For further reflections on a Christian response to evil and suffering, I would highly recommend The Problem of Pain by C. S. Lewis, Evil and the Justice of God by N. T. Wright, and Walking with God through Pain and Suffering by Tim Keller. For resources on grieving through loss and death, Invitation to Tears: A Guide to Grieving Well by Jonalyn Fincher and Aubrie Hills, A Grace Disguised: How the Soul Grows through Loss by Jerry Sittser, and What Grieving People Wish You Knew about What Really Helps (and What Really Hurts) by Nancy Guthrie. (Most of these books are available to examine at the Book Central display in the Fellowship Hall.)



Posted by Mike Farley

Run the Race

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In a previous life (while pastoring a church in Williamsburg, VA) I became a high school coach for girls varsity softball.  It was quite a three year experience, with our daughter Jessie being on the team and our young son Luke serving as the team mascot.  

For our home games it was necessary to line the field before each game, a responsibility that fell to the head coach.  Just before the first game, I dutifully prepared the white spray paint machine and meticulously began my task, starting at home plate and moving to first base.  My eye was very focused on the blurred remains of the previous line and, with head bowed and hand steady, off I stepped into the world of softball-game-line-painting.  When I reached first base I proudly turned back to home plate to see my work of art, only to be shocked to painfully discover a line that must have been painted by a drunken sailor posing as a head softball coach.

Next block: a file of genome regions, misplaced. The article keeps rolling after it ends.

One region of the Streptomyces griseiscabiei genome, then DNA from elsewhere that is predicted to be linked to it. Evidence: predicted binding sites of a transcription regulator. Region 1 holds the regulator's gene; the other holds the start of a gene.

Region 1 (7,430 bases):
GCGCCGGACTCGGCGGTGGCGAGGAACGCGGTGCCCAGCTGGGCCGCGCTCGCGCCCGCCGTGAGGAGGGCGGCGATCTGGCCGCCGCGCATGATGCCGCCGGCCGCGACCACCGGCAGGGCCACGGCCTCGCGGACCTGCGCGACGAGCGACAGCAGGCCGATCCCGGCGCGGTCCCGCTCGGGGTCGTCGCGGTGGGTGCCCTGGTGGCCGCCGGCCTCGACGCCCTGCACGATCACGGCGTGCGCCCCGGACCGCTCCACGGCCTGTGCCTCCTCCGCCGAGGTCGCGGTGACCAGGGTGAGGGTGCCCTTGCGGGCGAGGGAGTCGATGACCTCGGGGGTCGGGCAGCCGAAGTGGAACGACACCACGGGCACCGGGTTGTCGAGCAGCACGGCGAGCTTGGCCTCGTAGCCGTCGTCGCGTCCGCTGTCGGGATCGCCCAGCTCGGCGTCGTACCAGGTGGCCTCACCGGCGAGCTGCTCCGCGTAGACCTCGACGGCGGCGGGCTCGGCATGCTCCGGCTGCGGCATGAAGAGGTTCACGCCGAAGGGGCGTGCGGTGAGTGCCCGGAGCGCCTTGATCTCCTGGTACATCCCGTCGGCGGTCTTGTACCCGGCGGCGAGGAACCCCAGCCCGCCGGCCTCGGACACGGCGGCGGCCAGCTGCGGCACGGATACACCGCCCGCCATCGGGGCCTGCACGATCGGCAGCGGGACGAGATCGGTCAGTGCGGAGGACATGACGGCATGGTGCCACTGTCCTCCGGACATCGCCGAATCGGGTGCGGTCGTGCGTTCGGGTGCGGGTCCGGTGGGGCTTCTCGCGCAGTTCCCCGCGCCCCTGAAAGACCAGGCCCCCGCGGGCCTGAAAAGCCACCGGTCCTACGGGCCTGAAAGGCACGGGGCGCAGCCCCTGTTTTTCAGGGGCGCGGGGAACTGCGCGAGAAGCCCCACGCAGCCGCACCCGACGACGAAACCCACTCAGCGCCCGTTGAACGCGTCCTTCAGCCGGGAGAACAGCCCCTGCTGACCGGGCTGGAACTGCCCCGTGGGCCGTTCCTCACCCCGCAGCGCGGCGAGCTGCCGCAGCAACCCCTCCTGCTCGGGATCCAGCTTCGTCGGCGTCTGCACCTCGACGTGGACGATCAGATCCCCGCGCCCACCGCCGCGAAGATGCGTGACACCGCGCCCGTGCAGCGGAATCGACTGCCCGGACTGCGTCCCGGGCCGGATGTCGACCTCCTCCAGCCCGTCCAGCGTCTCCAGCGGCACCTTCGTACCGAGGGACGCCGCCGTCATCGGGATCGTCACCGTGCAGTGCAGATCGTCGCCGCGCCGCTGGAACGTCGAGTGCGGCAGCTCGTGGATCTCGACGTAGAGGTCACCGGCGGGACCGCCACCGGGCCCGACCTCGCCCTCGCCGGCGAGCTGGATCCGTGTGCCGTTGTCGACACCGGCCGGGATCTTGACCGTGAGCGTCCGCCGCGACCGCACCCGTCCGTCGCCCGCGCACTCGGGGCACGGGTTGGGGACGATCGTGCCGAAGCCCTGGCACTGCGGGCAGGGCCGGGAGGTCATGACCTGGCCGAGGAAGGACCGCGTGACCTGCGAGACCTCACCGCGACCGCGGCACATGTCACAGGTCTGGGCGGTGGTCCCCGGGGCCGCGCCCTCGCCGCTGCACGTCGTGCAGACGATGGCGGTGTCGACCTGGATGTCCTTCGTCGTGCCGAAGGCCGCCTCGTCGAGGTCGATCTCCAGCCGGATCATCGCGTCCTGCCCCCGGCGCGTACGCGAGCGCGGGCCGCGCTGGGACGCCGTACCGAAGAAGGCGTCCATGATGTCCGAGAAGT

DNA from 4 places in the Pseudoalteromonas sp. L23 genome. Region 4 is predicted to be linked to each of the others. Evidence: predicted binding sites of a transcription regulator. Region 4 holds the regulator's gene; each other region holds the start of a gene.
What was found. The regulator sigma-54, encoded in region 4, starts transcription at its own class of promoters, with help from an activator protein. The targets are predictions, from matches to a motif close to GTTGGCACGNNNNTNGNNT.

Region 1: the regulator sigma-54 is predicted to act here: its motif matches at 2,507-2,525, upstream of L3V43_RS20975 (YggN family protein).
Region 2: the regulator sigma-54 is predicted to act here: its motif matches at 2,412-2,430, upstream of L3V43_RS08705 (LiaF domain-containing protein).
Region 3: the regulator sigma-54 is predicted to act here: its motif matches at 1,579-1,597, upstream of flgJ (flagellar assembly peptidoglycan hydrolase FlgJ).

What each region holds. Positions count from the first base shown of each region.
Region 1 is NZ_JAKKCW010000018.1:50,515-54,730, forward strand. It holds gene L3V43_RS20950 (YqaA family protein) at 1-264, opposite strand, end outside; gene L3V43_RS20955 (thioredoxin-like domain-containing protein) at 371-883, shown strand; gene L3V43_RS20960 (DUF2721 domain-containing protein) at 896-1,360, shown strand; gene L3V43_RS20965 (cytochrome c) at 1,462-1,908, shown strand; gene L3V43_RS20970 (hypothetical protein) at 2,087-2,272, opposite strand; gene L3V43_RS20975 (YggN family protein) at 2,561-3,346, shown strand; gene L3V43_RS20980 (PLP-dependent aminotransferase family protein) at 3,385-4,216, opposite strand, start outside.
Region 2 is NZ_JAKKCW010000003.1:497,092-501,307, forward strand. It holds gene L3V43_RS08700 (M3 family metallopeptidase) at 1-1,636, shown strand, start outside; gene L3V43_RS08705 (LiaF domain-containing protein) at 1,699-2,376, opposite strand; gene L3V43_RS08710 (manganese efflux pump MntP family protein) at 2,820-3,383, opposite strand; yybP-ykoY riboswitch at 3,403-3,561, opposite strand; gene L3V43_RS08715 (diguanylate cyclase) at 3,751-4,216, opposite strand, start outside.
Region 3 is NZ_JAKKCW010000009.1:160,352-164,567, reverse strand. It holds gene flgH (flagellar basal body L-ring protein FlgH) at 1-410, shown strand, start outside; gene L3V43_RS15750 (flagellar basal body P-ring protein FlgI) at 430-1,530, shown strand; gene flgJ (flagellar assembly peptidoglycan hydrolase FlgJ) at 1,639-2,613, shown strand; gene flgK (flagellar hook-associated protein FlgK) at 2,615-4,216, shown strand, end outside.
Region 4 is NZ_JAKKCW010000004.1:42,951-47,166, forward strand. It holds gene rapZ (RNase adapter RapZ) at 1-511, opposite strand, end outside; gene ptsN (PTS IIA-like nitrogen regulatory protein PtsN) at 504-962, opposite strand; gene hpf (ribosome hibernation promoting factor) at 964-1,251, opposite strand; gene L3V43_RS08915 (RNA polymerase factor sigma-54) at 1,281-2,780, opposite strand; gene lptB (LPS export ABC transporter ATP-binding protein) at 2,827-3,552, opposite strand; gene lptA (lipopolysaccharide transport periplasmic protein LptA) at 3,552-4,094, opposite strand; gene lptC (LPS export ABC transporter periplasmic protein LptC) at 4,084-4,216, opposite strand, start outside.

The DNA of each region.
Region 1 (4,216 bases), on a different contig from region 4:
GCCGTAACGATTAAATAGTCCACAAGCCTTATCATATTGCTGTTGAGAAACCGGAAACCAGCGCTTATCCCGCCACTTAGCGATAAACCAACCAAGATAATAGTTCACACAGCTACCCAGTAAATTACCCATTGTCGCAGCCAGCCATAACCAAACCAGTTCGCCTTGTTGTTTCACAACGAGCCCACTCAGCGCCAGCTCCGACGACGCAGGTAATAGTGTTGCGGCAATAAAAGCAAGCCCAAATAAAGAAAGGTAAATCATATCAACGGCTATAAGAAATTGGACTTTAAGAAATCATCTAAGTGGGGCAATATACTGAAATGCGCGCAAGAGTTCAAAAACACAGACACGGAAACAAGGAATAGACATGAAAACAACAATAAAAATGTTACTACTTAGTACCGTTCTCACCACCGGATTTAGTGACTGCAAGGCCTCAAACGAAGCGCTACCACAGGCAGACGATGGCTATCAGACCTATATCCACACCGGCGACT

For the next game, I figured there simply must be a better way and, happily, there was.  Well beyond first and third bases, in the outfield, were outfield foul polls standing about 12 feet high.  I found that if I stood at home plate with my eye focused on that poll several hundred feet away, walked slowly and not breaking my gaze from  it, that my painted line to first base was straight and true.  Play ball!

The Christian life is something like that, and God tells us in Hebrews 12:1-2 that as we live the Christian life (running the race that is set before us) we are to fix our eyes on Jesus.  What does that mean?  We will be exploring that very question in a 12 week sermon series after Easter called, "Looking Unto Jesus."  I hope you will be blessed by these messages from God's Word, and invite a friend who perhaps has not yet placed their faith in our Lord.  May Jesus be lifted up, and hearts, minds, wills, and emotions be drawn to him.

3 Questions & Answers About Spiritual Formation

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Last summer, my title changed from “Pastor of Worship and Arts” to “Pastor of Spiritual Formation.”  Since that time, some people at Central have asked me some very good questions about the meaning of my new title, and I want to share what I hope are some good answers.

The first question is this: “What does spiritual formation mean?”  This is a shorthand phrase to describe the comprehensive work of God to make us the people that he created us to become.  As our Creator, God formed the first human being (Gen. 2:7), and he formed each of us with the same exquisite care (Ps. 139:13–16).  As our Savior, God is undoing all that is de-formed in us by sin and its cursed effects; he is re-forming us by con-forming or trans-forming us into the image of the Son (Rom. 8:29; 2 Cor. 3:18) by the power of his Spirit, not only in our souls but ultimately in our bodies as well (Phil. 3:21).